In an effort to making these topics more appealing, I spent a few days mining the depths of popular culture in a (likely futile) attempt to make these ideas more interesting to my students. In this series, I’d like to share what I found. Naturally, the sources that I found have varying levels of complexity, which is appropriate for students who are first learning prepositional and predicate logic.

When I actually presented these in class, I either presented the logical statement and had my class guess the statement in actual English, or I gave my students the famous quote and them translate it into predicate logic. However, for the purposes of this series, I’ll just present the statement in predicate logic first.

# Predicate Logic and Popular Culture (Part 167): Taylor Swift

Let $P$ be the set of all people, and let $T(x,y)$ be the proposition “ $x$ trusts $y$. Translate the logical statement $\forall x \in P \lnot( T(I,x) \lor T(x,I))$.

This matches the chorus from one of Taylor Swift’s recent hits. Context: Part of the discrete mathematics course includes an introduction to predicate and propositional logic for our math majors. As you can probably guess from their names, students tend to think these concepts are dry and uninteresting even though they’re very important for their development as math majors.

In an effort to making these topics more appealing, I spent a few days mining the depths of popular culture in a (likely futile) attempt to make these ideas more interesting to my students. In this series, I’d like to share what I found. Naturally, the sources that I found have varying levels of complexity, which is appropriate for students who are first learning prepositional and predicate logic.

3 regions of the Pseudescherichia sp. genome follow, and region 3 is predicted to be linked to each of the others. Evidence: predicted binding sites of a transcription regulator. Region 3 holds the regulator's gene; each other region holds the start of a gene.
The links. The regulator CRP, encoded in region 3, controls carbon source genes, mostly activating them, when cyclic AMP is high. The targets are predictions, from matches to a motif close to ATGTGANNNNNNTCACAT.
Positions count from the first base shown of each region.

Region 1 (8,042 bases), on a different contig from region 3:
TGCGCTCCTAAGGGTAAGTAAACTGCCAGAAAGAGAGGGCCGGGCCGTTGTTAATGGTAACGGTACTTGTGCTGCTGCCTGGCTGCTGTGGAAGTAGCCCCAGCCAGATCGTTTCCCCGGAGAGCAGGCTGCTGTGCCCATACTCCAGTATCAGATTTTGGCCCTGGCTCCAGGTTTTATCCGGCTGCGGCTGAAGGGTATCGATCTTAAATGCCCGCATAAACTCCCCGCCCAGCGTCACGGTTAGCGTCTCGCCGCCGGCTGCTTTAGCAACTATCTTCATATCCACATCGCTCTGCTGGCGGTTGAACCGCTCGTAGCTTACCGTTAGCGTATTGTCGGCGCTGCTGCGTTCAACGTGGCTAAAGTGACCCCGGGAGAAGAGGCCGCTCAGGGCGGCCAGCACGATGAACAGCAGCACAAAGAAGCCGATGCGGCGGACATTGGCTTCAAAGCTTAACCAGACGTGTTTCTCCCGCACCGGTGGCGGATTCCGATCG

When I actually presented these in class, I either presented the logical statement and had my class guess the statement in actual English, or I gave my students the famous quote and them translate it into predicate logic. However, for the purposes of this series, I’ll just present the statement in predicate logic first.

# Predicate Logic and Popular Culture (Part 166): Ed Sheeran

Let $T$ be the set of all things, let $S(x)$ be the proposition “I see $x$,” and let $F(x)$ be the proposition “I have faith in $x$.” Translate the logical statement $\forall x \in T (S(x) \Rightarrow F(x))$.

This is one of lines from the recent smash hit by Ed Sheeran. Context: Part of the discrete mathematics course includes an introduction to predicate and propositional logic for our math majors. As you can probably guess from their names, students tend to think these concepts are dry and uninteresting even though they’re very important for their development as math majors.

In an effort to making these topics more appealing, I spent a few days mining the depths of popular culture in a (likely futile) attempt to make these ideas more interesting to my students. In this series, I’d like to share what I found. Naturally, the sources that I found have varying levels of complexity, which is appropriate for students who are first learning prepositional and predicate logic.

When I actually presented these in class, I either presented the logical statement and had my class guess the statement in actual English, or I gave my students the famous quote and them translate it into predicate logic. However, for the purposes of this series, I’ll just present the statement in predicate logic first.